One of the lessons we have been teaching our children is the short refrain from James 1:19, “be quick to listen, slow to speak.” When I say “teaching,” I mean that a while back, we began to use this phrase as something to say to them on (the many) occasions when they spoke out of turn.
This morning, after another episode of this, my four-year old said, “quick to listen, slow to speak for kids, but for grownups, quick to speak and slow to listen.”
Well, the Holy Spirit cut to my heart and I realized our “teaching” had been primarily through our actions as parents, and our words served to teach another lesson: hypocrisy. I was driven to repent to my son, and I wanted to show that this applied to everyone, grownups included, so I showed him that in the Bible it says,
My dear brothers, take note of this: Everyone should be quick to listen, slow to speak and slow to become angry,
-James 1:19 (NIV)
Yes, “everyone,” was in there, but there was another unexpected cut from the Holy Spirit: “slow to become angry.” This brought more repentance, and more contrition before my son.
Then, noticing the fact that the verse ends mid-sentence, I went on to verse 20:
for man’s anger does not bring about the righteous life that God desires.
When we get angry with our kids, whether it’s because they’re bickering or not heeding our instructions, it does not bring forth righteousness. They don’t become more righteous (in heart and in deed) through that kind of discipline. Moreover, we certainly are not setting up an example of a righteous life by disciplining in anger.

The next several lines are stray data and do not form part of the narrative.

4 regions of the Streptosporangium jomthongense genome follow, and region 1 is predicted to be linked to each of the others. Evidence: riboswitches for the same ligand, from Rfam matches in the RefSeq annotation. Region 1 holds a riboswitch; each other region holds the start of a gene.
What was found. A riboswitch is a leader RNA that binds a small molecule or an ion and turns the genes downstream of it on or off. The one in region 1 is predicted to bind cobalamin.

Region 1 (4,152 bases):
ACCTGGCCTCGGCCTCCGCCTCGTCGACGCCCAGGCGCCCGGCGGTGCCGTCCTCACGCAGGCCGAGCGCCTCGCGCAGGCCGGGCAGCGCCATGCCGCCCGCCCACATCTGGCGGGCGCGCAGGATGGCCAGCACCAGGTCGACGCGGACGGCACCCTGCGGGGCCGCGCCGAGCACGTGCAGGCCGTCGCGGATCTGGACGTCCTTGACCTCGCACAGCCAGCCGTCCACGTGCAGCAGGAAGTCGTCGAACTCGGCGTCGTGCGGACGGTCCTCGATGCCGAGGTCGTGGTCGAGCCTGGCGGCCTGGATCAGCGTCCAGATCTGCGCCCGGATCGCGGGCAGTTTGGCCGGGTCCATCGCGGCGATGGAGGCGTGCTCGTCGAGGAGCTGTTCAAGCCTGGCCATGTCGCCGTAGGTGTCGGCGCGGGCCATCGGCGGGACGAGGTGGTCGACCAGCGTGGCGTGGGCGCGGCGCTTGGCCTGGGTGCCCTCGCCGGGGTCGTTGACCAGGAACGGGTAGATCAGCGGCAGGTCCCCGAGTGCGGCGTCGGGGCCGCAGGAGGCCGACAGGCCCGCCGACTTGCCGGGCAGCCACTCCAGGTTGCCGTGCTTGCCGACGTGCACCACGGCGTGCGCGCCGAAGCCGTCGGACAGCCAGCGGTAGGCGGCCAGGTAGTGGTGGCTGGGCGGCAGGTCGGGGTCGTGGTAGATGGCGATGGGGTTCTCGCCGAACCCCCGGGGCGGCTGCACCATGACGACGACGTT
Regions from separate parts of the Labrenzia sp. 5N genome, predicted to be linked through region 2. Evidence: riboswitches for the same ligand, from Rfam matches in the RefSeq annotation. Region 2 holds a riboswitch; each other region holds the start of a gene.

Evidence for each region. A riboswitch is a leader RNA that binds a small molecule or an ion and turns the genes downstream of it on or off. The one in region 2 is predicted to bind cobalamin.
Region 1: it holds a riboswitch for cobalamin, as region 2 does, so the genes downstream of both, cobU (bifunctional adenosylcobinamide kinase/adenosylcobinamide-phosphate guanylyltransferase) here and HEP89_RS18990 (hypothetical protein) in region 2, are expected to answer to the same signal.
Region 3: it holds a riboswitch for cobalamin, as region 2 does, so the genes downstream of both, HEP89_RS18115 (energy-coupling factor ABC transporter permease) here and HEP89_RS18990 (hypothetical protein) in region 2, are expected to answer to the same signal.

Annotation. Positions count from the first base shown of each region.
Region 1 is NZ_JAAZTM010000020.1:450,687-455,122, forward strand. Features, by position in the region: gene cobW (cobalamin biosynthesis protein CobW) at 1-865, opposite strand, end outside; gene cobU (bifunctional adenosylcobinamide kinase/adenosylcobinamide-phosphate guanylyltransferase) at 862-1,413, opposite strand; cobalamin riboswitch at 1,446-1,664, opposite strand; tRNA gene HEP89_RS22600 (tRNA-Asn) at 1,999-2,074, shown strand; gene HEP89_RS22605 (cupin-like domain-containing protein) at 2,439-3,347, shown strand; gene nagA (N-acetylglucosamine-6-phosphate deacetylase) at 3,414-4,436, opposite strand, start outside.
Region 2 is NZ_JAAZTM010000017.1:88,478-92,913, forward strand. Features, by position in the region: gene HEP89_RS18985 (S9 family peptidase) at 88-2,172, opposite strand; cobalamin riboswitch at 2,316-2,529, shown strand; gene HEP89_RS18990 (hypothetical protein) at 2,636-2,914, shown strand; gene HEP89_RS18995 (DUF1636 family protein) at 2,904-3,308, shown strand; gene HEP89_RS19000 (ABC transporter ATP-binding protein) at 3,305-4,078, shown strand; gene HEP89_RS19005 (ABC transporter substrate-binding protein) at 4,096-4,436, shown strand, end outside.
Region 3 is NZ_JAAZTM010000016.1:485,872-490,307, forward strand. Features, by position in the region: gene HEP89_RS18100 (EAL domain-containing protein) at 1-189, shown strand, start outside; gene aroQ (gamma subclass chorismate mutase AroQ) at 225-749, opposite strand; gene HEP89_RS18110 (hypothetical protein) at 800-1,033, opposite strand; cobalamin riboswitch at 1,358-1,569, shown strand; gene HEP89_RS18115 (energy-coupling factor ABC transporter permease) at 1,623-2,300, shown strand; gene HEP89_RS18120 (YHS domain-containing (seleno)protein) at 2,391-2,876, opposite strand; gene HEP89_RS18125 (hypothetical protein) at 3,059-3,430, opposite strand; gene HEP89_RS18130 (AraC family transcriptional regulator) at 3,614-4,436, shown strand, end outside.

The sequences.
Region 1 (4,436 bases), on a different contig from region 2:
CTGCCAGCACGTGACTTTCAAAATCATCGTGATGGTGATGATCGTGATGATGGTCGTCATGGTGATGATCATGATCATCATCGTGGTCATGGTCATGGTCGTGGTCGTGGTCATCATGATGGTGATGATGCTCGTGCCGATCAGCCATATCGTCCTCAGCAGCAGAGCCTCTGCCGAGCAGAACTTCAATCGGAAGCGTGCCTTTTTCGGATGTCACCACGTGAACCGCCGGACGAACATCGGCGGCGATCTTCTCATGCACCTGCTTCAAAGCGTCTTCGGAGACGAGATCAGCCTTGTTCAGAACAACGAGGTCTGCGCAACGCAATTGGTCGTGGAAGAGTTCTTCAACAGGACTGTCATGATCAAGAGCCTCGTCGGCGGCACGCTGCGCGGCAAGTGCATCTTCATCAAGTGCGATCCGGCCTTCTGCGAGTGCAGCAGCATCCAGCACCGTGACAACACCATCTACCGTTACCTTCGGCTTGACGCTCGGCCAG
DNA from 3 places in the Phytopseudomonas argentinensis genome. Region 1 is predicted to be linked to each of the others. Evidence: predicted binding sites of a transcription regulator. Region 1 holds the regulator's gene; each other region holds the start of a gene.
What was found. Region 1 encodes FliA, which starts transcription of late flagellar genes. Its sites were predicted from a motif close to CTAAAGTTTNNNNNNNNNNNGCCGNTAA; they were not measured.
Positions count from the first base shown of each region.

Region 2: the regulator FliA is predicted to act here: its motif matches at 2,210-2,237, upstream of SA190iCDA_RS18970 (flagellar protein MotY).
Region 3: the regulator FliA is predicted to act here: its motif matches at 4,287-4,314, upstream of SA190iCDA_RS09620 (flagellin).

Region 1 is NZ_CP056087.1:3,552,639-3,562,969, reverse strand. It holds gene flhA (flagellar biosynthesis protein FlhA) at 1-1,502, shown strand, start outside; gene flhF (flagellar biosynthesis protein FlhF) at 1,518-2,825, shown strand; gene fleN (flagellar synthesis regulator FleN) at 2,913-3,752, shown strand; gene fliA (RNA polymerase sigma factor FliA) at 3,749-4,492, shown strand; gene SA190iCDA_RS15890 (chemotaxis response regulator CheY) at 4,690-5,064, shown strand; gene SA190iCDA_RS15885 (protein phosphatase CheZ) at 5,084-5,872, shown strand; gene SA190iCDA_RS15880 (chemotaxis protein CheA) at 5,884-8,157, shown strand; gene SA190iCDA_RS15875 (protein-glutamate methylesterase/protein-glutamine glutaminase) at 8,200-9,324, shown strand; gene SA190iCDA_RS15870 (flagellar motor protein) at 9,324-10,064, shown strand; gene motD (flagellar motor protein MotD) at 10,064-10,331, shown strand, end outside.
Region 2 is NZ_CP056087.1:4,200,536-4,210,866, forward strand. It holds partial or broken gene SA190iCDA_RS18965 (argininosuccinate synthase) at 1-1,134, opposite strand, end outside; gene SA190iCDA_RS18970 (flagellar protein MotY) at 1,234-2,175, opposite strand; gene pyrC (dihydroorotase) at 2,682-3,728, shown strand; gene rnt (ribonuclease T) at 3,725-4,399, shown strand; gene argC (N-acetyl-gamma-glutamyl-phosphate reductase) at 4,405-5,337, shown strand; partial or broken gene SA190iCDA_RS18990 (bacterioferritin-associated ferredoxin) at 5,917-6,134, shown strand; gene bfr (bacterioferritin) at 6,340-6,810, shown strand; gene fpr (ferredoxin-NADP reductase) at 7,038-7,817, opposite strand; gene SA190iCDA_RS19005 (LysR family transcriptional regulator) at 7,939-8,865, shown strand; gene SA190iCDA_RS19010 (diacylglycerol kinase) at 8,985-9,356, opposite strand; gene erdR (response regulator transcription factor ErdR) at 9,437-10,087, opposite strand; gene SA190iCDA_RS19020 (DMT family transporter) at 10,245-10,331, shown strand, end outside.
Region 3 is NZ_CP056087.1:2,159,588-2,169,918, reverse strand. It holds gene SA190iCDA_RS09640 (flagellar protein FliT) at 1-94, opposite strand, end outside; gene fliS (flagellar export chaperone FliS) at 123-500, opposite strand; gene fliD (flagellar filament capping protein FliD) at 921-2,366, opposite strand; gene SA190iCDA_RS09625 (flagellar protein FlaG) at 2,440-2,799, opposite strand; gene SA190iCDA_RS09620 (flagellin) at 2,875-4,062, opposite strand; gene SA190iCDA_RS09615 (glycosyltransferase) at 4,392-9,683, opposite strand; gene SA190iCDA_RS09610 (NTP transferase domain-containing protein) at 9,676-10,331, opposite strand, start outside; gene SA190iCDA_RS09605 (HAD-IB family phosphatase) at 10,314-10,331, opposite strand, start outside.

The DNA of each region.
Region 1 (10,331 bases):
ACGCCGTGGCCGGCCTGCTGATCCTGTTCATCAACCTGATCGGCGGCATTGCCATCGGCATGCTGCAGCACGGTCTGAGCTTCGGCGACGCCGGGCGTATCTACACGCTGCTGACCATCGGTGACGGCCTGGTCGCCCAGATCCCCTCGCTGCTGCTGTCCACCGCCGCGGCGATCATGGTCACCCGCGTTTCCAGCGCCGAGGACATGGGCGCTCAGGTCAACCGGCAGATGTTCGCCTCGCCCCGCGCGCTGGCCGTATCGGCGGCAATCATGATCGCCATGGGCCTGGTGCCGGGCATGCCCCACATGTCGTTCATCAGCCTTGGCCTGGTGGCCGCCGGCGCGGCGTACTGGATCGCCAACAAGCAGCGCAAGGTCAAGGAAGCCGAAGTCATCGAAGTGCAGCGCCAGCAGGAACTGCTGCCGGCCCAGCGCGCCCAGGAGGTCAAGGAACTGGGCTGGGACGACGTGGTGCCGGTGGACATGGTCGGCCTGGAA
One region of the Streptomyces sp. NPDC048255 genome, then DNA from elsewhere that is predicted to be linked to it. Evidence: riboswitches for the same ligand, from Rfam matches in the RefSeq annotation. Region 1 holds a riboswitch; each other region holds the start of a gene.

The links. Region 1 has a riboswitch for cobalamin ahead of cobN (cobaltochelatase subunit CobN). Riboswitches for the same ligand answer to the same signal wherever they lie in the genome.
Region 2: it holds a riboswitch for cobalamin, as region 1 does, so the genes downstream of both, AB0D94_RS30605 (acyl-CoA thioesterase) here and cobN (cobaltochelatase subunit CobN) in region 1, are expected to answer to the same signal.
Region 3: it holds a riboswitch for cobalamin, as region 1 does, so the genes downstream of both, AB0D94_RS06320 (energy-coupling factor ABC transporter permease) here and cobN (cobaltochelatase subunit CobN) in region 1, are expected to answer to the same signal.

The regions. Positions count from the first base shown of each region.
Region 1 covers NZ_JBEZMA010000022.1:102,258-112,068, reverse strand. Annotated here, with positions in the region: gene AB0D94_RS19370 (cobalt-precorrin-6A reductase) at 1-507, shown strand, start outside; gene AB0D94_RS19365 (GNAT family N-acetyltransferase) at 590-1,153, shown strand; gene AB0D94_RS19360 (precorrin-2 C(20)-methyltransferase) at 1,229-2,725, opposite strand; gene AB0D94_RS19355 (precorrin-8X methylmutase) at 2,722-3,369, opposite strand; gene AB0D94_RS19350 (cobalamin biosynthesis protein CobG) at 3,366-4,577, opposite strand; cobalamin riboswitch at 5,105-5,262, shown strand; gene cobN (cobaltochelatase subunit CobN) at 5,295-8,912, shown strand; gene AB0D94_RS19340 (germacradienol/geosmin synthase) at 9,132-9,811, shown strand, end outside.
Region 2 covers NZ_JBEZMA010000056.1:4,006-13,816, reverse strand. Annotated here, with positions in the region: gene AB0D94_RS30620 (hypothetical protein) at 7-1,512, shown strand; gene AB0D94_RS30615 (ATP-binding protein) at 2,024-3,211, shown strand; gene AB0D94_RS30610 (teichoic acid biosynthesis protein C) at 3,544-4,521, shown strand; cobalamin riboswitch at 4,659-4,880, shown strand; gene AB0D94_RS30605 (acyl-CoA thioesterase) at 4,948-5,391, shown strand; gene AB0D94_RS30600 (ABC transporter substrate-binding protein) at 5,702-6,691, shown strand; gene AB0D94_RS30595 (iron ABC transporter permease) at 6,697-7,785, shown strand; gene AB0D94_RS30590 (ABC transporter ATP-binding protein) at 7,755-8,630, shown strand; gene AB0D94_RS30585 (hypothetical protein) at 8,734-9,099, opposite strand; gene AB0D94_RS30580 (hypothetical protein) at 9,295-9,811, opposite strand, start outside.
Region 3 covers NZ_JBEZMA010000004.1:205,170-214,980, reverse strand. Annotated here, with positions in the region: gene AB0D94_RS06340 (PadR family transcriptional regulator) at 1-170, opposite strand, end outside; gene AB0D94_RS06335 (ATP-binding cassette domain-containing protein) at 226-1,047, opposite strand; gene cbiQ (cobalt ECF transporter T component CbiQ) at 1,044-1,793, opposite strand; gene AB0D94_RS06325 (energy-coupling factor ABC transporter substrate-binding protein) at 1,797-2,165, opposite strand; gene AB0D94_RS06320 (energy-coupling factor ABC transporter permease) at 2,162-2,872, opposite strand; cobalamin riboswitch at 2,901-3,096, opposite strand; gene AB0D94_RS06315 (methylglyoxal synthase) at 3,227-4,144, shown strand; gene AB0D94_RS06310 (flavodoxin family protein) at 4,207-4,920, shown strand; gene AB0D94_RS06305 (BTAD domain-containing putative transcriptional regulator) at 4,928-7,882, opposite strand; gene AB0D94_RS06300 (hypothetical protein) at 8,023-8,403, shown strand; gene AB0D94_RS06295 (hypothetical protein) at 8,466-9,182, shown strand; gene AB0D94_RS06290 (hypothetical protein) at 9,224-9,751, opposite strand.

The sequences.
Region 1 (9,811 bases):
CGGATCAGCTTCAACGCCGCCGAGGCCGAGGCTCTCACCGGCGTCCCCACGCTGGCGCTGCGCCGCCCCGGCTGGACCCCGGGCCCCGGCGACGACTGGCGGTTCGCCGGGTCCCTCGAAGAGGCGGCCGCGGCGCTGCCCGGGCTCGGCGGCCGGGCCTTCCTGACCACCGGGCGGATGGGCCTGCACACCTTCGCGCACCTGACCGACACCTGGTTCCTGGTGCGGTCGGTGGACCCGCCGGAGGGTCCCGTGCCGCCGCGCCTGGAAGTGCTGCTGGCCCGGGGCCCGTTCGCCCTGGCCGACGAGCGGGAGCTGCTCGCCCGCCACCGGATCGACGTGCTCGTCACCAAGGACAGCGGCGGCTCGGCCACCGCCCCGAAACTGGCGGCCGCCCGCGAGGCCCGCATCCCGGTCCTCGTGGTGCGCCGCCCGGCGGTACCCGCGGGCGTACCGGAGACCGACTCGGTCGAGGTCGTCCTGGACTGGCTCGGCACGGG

As I continue to battle this sin that so easily ensnares, I am learning to also stop committing another: panicking that I have ruined my child. As the gospel has become more alive to me over the last couple of years, I see that my fears tell me a lie about the God I serve. My fears tell me that he will punish me for snapping at one of my kids or correcting another in anger. This is a lie, I will not believe it any longer. “The Lord has laid on him the iniquity of us all” (Isaiah 53:6). If Jesus has paid for all my sins, my position before God is one of beloved daughter. If Jesus has paid for all my sins, my posture before God is that of a soft and contrite heart which will find abundant grace and mercy at the throne of my Father (Heb. 4:16). Do I sin? Yes! But what does the gospel say to us when we sin? Does that gospel say: “If you obey I will bless you and if you disobey I will curse you?” (Deut. 27-30) No! God forbid! Otherwise Jesus died for nothing! No, the gospel says: “If we confess our sin he is faithful and just to forgive our sin and cleanse us from all unrighteousness.” (I John 1:9) Amen and Amen.